If you’d like to get involved, contact rossranch@charter.net or call 775-412-8975.

Here is additional information provided to us by the district at 4:00pm on December 7, 2021

“The Washoe County School District School Police Department and Transportation Department are aware of the altercation on the school bus. An investigation is underway to identify the students responsible for this incident and ensure they are held accountable for their actions.

“WCSD does not tolerate or condone violence of any kind in its classrooms, on school grounds, or on school buses. The District is conducting a thorough investigation into this incident and will take the appropriate disciplinary steps.

“O’Brien Middle School is committed to providing a safe, supportive, and positive atmosphere for students and their families to learn and grow. School staff members are proud of their ongoing efforts to support students with a variety of resources they need to engage productively in school and at home as they prepare for their future endeavors. Among these resources are tutoring, counseling, clubs, school and community activities. They are working hard in partnership with students, staff members, and families to make the campus an even more positive place.

“At O’Brien Middle School, four talented mental health professionals serve the learning community each day. A social worker coordinates and connects students and families to resources like the O’Brien Family Resource List. The counseling team works with teachers to provide weekly lessons that support our students’ social and emotional development. In addition to facilitating weekly group counseling sessions, parent teacher conferences, and career exploration and academic enrichment, the mental health team also harnesses the power of personalization and has facilitated 1,618 individual student support or counseling meetings.

“These social and emotional learning supports help to balance students and the school environment so that the teaching staff of 51 can continue to deliver rigorous and engaging lessons that children learn and grow from.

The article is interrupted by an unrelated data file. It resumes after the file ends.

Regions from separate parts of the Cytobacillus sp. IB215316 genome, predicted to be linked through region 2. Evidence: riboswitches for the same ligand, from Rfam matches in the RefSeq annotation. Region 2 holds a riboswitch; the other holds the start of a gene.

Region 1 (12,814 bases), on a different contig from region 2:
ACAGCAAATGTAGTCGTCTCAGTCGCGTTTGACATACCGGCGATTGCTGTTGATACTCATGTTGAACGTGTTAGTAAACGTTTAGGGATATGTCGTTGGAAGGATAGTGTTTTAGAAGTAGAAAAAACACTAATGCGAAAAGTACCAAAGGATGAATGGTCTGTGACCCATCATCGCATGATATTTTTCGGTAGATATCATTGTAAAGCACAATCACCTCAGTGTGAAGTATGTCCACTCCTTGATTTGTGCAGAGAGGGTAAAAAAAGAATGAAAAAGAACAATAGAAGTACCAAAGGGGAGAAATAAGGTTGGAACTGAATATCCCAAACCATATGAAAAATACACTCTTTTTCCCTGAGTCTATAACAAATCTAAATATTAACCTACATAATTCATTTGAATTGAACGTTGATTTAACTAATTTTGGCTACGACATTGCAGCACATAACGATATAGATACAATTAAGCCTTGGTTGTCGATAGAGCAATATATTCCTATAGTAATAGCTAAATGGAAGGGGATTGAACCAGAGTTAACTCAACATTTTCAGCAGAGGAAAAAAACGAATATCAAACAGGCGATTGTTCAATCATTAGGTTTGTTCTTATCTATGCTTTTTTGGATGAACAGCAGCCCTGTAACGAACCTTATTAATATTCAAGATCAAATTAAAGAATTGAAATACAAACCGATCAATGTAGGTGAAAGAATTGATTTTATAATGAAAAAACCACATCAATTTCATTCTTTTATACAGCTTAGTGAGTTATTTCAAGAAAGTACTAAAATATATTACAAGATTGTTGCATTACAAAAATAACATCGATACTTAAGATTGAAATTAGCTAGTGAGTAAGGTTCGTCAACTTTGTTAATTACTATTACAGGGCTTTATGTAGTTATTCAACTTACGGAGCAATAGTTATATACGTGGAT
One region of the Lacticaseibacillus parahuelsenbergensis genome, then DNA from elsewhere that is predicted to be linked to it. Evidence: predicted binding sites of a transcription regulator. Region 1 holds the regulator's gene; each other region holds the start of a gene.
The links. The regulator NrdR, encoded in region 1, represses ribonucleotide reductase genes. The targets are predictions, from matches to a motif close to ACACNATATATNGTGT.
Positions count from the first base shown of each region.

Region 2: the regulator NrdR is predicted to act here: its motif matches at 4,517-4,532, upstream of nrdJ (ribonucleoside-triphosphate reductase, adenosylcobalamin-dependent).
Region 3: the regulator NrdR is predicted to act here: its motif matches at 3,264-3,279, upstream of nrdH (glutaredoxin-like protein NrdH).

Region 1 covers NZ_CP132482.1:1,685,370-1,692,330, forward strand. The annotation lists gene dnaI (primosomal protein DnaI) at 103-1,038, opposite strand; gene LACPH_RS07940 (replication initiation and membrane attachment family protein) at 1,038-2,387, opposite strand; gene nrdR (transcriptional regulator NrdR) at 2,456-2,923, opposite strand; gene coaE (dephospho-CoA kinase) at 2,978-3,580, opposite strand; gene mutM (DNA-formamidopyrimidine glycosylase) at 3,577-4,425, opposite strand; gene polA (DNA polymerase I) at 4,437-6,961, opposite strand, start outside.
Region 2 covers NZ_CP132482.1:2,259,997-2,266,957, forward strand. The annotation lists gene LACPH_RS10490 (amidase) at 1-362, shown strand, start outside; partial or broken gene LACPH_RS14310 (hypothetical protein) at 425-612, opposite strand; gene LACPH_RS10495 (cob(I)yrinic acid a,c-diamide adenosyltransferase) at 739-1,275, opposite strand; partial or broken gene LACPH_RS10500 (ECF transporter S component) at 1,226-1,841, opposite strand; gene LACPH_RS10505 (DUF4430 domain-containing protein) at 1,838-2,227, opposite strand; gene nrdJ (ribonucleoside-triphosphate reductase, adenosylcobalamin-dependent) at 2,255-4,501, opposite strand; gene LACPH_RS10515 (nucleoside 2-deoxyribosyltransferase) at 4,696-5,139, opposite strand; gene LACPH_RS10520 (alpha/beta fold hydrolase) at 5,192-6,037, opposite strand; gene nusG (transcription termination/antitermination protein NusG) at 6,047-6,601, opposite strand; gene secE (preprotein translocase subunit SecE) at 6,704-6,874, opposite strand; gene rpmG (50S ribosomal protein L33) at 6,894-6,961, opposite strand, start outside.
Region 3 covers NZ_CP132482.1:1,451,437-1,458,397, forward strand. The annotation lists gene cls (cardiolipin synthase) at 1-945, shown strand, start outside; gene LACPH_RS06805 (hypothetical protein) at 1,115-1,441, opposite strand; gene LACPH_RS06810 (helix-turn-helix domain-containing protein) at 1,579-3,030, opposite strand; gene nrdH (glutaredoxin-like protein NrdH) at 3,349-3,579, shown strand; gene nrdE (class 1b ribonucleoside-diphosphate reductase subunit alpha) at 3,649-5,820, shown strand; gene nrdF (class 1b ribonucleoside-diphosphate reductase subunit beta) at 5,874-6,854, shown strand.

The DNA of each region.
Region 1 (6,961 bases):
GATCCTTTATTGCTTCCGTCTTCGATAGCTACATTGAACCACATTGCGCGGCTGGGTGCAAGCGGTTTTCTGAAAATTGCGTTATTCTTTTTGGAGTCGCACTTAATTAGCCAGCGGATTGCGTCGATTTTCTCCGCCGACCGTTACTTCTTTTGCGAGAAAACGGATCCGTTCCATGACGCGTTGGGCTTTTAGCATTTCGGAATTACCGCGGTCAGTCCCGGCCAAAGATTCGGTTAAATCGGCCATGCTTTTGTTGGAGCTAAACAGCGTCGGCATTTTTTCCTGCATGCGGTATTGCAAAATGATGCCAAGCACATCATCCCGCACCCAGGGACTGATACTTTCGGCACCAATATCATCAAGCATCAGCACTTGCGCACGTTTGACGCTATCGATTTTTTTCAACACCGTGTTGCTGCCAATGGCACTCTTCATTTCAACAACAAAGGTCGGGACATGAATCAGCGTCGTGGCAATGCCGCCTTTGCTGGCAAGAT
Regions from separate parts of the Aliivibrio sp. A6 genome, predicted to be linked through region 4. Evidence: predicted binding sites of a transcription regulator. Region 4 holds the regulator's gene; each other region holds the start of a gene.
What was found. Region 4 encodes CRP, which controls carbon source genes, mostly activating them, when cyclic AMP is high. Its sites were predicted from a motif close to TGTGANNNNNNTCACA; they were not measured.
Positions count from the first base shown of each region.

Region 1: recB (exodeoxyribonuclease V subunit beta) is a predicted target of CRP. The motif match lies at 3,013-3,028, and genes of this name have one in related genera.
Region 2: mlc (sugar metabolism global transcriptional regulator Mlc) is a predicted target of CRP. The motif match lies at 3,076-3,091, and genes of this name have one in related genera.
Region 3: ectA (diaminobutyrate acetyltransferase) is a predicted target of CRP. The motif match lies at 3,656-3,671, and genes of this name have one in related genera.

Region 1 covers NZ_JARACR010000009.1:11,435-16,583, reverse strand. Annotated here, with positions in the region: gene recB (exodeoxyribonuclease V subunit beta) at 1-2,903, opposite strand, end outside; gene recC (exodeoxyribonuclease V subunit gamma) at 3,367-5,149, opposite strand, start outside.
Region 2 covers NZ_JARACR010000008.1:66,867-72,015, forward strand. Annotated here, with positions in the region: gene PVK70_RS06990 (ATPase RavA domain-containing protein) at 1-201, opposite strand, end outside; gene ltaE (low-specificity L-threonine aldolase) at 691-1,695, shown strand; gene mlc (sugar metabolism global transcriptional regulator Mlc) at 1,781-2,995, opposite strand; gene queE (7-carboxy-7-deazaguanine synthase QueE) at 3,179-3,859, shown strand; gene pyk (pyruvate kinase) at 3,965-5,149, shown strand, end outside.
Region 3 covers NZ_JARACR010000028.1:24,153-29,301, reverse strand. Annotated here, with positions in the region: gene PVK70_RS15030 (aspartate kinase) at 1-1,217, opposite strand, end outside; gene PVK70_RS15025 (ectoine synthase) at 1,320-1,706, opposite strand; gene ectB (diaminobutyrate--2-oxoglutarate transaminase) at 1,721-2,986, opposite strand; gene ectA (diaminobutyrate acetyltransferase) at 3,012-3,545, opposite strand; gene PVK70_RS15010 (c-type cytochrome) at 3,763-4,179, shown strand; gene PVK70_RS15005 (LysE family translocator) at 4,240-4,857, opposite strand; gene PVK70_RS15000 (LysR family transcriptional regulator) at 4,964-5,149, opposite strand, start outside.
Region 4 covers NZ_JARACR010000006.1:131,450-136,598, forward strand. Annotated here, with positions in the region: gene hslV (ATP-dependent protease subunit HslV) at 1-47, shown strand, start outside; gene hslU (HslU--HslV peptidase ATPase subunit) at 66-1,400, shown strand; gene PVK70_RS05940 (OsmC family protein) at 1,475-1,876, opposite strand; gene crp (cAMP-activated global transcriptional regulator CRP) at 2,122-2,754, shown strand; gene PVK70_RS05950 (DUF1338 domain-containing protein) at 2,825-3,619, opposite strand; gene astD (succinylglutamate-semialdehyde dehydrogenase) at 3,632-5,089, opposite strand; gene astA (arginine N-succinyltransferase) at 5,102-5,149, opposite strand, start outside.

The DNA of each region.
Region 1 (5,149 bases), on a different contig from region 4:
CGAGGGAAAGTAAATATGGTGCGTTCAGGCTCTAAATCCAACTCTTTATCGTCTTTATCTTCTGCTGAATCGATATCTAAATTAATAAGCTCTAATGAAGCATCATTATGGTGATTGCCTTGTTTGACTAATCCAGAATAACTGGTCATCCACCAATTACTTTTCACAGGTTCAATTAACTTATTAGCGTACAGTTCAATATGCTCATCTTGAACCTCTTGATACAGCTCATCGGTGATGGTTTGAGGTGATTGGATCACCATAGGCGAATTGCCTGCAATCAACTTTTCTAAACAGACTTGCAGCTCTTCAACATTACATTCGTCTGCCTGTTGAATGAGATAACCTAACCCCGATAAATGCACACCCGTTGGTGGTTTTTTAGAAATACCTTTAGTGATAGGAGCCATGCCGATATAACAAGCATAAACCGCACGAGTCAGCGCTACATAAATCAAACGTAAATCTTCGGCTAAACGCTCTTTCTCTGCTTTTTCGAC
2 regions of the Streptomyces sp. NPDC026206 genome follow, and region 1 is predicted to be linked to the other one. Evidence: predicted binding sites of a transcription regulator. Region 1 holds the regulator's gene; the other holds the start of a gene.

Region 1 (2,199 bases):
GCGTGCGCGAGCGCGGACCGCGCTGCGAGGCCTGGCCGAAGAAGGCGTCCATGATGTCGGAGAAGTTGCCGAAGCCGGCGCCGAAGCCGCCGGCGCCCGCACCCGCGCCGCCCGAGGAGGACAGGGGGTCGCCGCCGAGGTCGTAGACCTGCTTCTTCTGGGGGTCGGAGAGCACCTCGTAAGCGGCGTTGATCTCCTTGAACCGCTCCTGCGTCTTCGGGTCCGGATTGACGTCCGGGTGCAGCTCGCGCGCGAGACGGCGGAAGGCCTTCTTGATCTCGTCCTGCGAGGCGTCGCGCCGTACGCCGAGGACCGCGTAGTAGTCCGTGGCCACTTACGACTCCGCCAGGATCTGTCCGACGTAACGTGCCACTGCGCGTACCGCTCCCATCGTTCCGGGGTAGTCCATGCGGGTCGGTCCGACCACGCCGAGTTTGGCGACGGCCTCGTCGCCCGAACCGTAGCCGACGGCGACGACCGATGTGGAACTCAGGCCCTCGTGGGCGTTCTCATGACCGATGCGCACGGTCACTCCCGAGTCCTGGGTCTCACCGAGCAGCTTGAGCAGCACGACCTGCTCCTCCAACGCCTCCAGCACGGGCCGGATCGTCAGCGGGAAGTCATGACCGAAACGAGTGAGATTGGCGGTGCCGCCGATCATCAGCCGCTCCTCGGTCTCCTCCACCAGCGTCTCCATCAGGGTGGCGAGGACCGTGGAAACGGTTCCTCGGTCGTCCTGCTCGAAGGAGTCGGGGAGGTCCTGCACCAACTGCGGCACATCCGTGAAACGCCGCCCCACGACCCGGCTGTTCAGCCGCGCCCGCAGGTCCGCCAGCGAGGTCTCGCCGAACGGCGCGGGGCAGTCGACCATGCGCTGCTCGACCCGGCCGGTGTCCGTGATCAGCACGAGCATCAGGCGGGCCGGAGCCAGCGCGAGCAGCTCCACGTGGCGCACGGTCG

“As WCSD closes out the semester and students access opportunities to ensure their grades reflect the maximum amount of mastered learning, the District wants to remind families of the academic supports available to students above and beyond what they experience in their 7 classes a day. We encourage families to sit down with their students and coordinate opportunities to have them attend tutoring with certified teachers if they need assistance.

“Lastly, the school staff members are working hard to combat behaviors and individual student choices that lead to bullying, cyberbullying, and moments where students react physically, rather than employing the problem-solving skills they are working hard to build. School staff members are asking for help from families, particularly with the messaging and social media posting that often occurs outside of O’Brien’s halls and walls. Families are encouraged to set aside time each week to have students guide parents and guardians through the world they experience on their cell phones. Are there social media posts or texts that impact their learning environment that should be reported? Are the interactions on their devices positive and empowering? Also, every single report of student discomfort is processed carefully and thoroughly. If students or families have concerns about a negative interaction while at school, please report this by emailing the student support team immediately when concerns surface.”